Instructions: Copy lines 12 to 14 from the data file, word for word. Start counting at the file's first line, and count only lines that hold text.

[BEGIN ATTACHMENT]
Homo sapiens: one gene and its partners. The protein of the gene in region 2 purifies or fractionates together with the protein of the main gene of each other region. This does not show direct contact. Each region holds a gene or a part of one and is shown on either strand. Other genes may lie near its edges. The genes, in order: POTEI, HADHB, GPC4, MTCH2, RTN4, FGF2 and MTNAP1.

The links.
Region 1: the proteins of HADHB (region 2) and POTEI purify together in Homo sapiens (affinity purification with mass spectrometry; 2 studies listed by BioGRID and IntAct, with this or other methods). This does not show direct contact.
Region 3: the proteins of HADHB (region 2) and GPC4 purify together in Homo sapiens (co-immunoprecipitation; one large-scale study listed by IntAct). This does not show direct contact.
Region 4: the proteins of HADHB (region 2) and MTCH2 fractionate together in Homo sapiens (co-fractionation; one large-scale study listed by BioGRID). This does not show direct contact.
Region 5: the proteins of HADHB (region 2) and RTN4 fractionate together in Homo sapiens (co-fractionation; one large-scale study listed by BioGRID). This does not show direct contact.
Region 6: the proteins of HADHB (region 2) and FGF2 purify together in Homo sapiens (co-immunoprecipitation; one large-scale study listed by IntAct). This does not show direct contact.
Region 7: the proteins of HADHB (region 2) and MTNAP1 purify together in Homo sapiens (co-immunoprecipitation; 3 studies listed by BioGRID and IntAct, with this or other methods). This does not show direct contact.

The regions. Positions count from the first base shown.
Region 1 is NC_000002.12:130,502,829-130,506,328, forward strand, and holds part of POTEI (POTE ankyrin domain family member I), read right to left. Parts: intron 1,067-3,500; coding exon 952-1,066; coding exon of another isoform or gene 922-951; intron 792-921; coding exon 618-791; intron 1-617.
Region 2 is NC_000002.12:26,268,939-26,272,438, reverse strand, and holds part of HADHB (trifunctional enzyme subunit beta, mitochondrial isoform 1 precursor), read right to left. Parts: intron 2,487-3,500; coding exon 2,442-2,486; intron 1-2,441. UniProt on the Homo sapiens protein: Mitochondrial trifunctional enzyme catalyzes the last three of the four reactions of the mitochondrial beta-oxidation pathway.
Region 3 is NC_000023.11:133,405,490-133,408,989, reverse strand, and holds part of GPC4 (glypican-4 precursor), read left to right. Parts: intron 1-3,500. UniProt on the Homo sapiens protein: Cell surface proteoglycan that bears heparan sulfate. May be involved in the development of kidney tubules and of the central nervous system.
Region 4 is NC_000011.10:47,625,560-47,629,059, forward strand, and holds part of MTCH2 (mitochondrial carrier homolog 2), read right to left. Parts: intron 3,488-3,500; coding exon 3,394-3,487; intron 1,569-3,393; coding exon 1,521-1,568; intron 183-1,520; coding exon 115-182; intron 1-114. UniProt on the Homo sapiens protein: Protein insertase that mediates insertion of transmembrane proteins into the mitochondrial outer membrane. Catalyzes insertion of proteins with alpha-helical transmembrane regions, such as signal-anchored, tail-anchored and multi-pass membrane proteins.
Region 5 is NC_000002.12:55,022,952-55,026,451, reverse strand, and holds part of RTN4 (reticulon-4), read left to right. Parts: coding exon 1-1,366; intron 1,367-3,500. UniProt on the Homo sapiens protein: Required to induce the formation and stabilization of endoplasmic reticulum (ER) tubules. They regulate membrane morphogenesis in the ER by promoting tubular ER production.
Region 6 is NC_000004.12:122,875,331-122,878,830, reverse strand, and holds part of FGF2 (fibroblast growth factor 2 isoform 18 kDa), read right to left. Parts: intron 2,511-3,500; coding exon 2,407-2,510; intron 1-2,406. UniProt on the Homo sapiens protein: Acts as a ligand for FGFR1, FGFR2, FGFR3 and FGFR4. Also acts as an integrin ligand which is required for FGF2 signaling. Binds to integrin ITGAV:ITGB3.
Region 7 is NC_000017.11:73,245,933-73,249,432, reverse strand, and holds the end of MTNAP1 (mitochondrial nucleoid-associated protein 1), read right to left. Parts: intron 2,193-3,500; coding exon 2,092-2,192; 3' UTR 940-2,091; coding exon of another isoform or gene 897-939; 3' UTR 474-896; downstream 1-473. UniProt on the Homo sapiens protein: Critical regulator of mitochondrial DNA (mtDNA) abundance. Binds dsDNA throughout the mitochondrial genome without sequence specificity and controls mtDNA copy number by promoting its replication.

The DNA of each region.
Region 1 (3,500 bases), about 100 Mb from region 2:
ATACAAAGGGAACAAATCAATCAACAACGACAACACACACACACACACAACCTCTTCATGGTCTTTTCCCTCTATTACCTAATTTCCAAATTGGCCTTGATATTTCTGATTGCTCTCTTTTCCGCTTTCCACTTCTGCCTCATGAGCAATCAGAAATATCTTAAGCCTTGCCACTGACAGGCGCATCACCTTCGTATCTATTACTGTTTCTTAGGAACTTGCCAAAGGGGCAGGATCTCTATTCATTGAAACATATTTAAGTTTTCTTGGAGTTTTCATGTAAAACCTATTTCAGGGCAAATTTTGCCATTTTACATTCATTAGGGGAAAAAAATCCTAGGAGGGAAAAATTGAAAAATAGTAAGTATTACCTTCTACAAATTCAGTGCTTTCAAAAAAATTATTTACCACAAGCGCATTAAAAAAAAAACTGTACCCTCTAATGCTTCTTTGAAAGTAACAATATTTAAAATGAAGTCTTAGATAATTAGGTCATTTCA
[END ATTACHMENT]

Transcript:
Region 3 is NC_000023.11:133,405,490-133,408,989, reverse strand, and holds part of GPC4 (glypican-4 precursor), read left to right. Parts: intron 1-3,500. UniProt on the Homo sapiens protein: Cell surface proteoglycan that bears heparan sulfate. May be involved in the development of kidney tubules and of the central nervous system.
Region 4 is NC_000011.10:47,625,560-47,629,059, forward strand, and holds part of MTCH2 (mitochondrial carrier homolog 2), read right to left. Parts: intron 3,488-3,500; coding exon 3,394-3,487; intron 1,569-3,393; coding exon 1,521-1,568; intron 183-1,520; coding exon 115-182; intron 1-114. UniProt on the Homo sapiens protein: Protein insertase that mediates insertion of transmembrane proteins into the mitochondrial outer membrane. Catalyzes insertion of proteins with alpha-helical transmembrane regions, such as signal-anchored, tail-anchored and multi-pass membrane proteins.
Region 5 is NC_000002.12:55,022,952-55,026,451, reverse strand, and holds part of RTN4 (reticulon-4), read left to right. Parts: coding exon 1-1,366; intron 1,367-3,500. UniProt on the Homo sapiens protein: Required to induce the formation and stabilization of endoplasmic reticulum (ER) tubules. They regulate membrane morphogenesis in the ER by promoting tubular ER production.